An open letter to our local medical community – by Jing Hughes, MD PhD
The victim […] this Monday was a friend of mine. I have been reflecting on this tragedy and grieving his loss at multiple levels. He was a professional violinist and beloved music teacher to my daughter. He was a first-generation immigrant with a loving family, a devoted wife who was a pianist, and a daughter in medical school – a bright young lady who is an aspiring surgeon. As the breadwinner father and support for two sets of ailing parents, he put onto himself an extraordinary amount of financial, physical, and emotional burden. He worked multiple jobs and suffered chronic pain in his back and shoulders – which in the past few months has limited his ability to play the violin – complete agony to someone who loved music deeply. They sought help from orthopedic surgeons, from pain clinics, physical therapy, and psychiatrists. No definitive treatments were given. When his physical pain mounted to psychological pain, he could not access a mental health professional in a timely manner and instead was given merely a phone consult and no treatment plan. His wife states that in the last few weeks, he alluded to being frustrated and unable to cope with the pain. She had taken him to urgent care on Monday morning – they gave him Vicodin. He left the clinic and headed to our hospital. I don’t know what final thoughts were in his mind, but can assume that they were of despair and helplessness, and incredible sadness.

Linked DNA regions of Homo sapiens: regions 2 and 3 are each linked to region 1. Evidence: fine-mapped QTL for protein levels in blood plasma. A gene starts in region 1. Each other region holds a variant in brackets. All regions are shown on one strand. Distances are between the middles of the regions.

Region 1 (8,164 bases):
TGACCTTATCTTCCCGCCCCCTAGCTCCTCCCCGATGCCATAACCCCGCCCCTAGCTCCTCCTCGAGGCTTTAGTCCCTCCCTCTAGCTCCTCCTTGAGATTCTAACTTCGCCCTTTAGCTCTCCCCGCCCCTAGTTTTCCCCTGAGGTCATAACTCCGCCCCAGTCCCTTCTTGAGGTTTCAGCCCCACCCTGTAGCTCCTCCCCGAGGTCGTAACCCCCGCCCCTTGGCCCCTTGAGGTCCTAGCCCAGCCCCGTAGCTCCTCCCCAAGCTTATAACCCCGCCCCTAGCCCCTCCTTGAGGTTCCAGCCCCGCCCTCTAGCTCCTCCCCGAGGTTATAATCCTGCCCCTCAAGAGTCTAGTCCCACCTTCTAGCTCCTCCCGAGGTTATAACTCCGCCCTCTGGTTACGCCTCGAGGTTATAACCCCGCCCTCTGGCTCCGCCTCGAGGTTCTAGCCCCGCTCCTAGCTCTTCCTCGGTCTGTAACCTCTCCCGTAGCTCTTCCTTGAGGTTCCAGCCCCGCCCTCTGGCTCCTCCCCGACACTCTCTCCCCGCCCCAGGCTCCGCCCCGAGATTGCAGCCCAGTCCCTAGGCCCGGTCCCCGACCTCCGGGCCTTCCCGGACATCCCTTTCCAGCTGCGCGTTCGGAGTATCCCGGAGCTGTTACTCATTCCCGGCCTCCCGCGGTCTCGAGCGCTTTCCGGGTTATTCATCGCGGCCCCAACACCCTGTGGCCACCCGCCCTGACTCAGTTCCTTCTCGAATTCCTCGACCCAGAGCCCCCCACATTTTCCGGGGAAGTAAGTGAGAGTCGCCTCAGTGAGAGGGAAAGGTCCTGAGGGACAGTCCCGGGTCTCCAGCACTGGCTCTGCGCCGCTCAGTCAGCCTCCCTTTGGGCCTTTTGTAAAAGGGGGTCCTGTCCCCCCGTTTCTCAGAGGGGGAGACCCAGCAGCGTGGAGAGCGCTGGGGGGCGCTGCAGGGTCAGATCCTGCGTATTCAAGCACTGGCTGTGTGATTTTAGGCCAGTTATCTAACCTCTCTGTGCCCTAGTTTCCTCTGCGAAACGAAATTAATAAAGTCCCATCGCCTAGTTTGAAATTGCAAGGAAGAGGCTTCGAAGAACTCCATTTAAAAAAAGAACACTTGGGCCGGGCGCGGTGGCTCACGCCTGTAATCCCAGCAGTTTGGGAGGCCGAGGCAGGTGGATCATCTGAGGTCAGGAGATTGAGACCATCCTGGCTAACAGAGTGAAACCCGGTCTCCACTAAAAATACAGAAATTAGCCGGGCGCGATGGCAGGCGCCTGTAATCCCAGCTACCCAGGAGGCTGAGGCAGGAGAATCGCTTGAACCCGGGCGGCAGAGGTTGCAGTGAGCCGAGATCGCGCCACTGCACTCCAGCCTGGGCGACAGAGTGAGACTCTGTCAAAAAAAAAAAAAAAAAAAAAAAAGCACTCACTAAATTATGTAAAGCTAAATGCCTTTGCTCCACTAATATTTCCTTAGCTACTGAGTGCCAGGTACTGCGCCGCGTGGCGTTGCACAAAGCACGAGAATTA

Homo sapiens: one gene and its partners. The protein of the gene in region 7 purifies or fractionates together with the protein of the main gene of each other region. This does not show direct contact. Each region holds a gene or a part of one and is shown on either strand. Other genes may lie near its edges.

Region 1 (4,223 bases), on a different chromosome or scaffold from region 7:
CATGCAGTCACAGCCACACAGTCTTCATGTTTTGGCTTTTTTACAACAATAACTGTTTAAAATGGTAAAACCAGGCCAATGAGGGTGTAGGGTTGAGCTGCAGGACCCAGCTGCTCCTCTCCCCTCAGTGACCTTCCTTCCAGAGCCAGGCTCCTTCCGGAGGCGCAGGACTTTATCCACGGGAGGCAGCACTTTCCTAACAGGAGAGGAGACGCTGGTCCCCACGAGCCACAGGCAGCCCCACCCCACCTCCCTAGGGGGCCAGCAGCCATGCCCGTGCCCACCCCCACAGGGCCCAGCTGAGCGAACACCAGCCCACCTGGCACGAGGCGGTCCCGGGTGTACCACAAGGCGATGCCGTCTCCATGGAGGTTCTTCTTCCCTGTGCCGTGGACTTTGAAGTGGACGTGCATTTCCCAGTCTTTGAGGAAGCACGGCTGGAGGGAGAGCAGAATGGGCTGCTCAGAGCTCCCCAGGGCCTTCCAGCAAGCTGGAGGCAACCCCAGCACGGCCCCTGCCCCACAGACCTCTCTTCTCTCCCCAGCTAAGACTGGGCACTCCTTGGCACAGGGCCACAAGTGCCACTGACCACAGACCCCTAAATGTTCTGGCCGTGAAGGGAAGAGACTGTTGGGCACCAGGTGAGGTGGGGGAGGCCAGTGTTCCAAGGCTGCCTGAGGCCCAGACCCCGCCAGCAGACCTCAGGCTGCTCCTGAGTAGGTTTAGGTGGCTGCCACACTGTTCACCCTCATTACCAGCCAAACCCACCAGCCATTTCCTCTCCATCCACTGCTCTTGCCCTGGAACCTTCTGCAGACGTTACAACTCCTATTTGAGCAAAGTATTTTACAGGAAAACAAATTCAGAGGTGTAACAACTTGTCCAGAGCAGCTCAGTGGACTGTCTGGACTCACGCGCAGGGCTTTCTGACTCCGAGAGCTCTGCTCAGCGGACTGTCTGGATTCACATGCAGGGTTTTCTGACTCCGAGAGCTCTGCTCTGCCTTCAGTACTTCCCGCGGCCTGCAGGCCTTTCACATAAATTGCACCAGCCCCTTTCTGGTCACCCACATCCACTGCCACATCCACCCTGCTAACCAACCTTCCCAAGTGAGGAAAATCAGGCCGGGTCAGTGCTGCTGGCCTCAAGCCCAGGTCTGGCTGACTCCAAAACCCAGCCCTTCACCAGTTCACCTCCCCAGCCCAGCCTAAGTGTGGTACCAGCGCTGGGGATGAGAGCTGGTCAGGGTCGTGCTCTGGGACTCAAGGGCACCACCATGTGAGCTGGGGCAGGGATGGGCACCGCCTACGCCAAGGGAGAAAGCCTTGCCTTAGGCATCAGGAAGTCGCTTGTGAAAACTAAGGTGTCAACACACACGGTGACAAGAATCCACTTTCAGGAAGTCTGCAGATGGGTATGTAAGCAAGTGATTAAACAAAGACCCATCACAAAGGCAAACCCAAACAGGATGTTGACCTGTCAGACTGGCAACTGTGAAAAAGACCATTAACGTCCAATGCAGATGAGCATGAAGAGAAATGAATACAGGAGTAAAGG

The medical community had failed my friend. This was a soft-spoken man with a good mind and a good heart, who should have been allowed to live as he wanted, free of pain and mental anguish. Instead he was shoved from one specialty to another, while none of his doctors had realized the depth of his suffering.
I reflect on his death as a sobering reminder to us as medical professionals, to always treat the patient as a person, to take seriously any complaint of chronic pain – physical or psychological, and know that what we see in subspecialty clinics are only one aspect of their affliction. I also urge us to improve patients’ access to care, to streamline our referral system so that patients are seen in a timely manner. These are actionable items that can make a difference in people’s lives and prevent future tragedies. We have seen similar tragedies among our own – with the crisis of depression and suicide sweeping the medical community. Often these are preventable by identifying warning signs, intervening early, and restoring hope. Let us all do better.